This is How to Meet Your Requirements for Calcium and Vitamin B12 as a Vegan

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The vegan diet is based exclusively on plant-derived foods. Vegans don’t consume any animals product, including eggs, milk and honey. When you eliminate major food groups from your diet, there is always a concern that you might not be taking enough of certain nutrients. Two key nutrients that are commonly at risk for deficiency in the vegan diet are Vitamin B12 and Calcium. It is important to make an effort to include foods that will ensure an adequate intake of all micro nutrients in your diet.

What is Vitamin B12 and why do we need it?

Vitamin B12 is a water-soluble vitamin that helps to maintain many cells in the body with special reference to our blood cells and the cells of our nervous system. It is also required for the manufacture and repair of genetic material in the cells known as DNA. A lack of Vitamin B12 can cause a type of anaemia called megaloblastic anaemia that is characterised by weakness, tiredness or light-headedness as well as nerve problems like numbness or tingling and muscle weakness. The recommended dietary requirement for vitamin B12 is 2.4 mcg daily for those over the age of 14 years.

Vitamin B12 in the Vegan diet

Vitamin B12 does not appear in any plant food, so the only way to meet your body’s requirement is by consuming fortified foods or taking a supplement containing vitamin B12. Food fortification is the process of adding micronutrients to foods when they didn’t contain these nutrients before. Foods that are commonly fortified with vitamin B12 are plant based milks (soy milk, almond milk, rice milk), yoghurts and fortified breakfast cereals that contain Vitamin B12. A small portion of 30g of fortified breakfast cereal can contain up to 100% of the daily requirement for vitamin B12!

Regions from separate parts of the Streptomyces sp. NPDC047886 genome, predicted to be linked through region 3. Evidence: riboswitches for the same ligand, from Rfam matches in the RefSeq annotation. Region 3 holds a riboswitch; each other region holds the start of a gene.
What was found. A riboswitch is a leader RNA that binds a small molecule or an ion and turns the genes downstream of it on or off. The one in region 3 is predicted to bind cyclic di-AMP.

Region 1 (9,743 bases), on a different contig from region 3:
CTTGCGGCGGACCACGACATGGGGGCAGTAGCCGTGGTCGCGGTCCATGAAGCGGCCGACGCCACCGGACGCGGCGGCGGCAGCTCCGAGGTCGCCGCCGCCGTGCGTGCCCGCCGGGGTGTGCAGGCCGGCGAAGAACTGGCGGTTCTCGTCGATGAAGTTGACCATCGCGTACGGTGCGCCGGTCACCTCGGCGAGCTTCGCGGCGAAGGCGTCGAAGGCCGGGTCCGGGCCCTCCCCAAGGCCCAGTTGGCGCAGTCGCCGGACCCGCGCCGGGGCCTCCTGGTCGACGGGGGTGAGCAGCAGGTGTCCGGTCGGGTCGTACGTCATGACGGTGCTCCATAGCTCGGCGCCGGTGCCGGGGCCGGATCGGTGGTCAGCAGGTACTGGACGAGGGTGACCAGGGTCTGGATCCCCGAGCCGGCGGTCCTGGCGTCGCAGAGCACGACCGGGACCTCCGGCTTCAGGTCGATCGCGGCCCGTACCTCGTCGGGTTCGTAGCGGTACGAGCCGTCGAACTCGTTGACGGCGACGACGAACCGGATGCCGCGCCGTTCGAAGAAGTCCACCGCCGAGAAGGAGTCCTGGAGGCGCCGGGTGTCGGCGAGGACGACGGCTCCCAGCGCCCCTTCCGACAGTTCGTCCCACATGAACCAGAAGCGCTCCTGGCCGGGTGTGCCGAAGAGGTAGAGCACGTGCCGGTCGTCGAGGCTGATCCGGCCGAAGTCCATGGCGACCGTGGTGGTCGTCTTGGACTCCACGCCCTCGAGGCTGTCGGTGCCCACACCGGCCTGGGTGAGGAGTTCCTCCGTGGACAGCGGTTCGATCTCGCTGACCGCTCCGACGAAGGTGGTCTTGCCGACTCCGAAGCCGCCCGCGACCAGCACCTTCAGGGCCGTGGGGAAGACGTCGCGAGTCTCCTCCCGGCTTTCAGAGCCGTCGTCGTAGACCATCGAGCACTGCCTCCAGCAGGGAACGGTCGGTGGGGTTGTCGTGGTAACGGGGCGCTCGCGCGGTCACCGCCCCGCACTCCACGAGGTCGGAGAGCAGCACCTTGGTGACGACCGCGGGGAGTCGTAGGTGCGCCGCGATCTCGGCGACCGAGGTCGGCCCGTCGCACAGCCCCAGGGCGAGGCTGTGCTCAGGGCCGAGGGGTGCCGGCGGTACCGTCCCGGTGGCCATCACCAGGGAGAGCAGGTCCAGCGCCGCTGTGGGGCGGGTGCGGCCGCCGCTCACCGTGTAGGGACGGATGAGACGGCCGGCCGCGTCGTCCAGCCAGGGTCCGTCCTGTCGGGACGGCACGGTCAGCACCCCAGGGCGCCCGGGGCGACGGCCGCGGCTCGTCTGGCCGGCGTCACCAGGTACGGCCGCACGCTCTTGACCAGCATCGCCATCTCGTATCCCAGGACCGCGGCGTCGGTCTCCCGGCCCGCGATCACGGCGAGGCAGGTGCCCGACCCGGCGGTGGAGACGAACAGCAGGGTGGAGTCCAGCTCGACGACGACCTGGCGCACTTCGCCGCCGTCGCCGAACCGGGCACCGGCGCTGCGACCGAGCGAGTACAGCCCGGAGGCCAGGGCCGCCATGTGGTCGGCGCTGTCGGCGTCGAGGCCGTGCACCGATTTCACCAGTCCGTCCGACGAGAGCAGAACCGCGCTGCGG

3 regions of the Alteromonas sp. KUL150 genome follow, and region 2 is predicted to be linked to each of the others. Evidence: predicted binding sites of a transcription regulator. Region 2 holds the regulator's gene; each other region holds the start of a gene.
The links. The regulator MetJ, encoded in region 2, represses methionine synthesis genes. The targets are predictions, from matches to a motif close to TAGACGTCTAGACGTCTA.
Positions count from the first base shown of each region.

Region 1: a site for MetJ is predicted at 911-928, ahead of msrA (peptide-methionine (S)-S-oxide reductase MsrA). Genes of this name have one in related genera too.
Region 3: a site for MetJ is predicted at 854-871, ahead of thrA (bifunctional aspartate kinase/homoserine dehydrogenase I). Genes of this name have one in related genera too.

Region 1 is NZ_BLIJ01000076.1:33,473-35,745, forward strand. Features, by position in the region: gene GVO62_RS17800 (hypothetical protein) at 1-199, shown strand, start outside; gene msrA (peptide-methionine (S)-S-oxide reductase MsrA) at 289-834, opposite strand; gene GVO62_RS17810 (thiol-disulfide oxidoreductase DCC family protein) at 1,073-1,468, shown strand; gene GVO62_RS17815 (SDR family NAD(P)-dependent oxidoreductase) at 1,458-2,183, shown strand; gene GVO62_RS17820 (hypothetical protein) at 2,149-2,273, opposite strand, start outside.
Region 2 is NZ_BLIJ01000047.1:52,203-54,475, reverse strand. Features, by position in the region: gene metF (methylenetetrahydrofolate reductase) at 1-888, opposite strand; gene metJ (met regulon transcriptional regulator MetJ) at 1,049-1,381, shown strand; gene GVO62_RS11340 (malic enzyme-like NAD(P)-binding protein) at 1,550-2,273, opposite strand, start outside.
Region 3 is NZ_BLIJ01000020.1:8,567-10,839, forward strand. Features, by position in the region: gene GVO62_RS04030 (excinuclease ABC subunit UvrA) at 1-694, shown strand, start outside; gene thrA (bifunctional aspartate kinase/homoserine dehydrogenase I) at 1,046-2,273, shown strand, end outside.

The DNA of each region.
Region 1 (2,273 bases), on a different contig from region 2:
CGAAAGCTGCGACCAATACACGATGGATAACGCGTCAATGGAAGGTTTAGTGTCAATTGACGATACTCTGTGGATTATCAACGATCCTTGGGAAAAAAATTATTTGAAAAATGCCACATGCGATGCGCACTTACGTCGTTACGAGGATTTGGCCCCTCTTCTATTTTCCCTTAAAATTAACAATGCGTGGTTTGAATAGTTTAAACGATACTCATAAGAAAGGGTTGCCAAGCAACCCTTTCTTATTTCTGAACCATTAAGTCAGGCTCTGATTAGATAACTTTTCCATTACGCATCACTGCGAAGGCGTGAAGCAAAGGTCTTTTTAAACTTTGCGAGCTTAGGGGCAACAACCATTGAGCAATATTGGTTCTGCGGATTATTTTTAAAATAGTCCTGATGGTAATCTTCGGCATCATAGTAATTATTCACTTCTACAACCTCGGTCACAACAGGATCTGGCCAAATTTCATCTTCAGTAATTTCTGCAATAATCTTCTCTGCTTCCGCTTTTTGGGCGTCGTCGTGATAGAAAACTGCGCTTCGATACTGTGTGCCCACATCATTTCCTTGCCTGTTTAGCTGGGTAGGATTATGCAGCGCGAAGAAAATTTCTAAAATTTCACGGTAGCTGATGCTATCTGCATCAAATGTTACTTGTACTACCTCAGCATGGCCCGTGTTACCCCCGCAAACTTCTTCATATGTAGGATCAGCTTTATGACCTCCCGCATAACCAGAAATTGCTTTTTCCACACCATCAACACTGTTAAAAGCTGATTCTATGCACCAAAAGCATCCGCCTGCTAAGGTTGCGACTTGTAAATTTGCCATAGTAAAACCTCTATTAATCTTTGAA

What is Calcium and why do we need it?

Calcium is a vital nutrient for growth and development of bones and teeth which makes it an essential mineral in the diet. The heart, nerves, and blood-clotting systems also require calcium for optimal functioning. The recommended dietary requirement is 1000 mg per day for adults aged 18 years to 50 years. Women over 50 years and men over 70 years should consume 1200 mg daily. Insufficient intakes of calcium can contribute to an increased risk for developing bone related diseases like osteoporosis and osteopenia which causes brittle and fragile bones that can fracture and break easily.

Calcium in the Vegan diet

Some food, such as spinach, contain a high amount of calcium, but the calcium is bound to a substance called oxalate, which reduces the absorption of the calcium in the gut. As a result, some plant based calcium sources can be considered less bioavailable, meaning the body cannot absorb all the calcium contained in the food source. The key to ensuring sufficient calcium levels in a vegan diet is choosing low-oxalate vegetables, such as rocket, cabbage and kale.
Again, fortified foods, such as plant milks also contain calcium, as well as foods like tofu and fortified bread. Green leafy vegetables are a source of calcium in this diet, as well as oranges, kidney beans, chickpeas and mixed raw nuts and seeds.

Selecting and enjoying an adequate amout of these foods can be a challenge, but it is essential to meet the daily requirements of your body for Vitamin B12 and Calcium.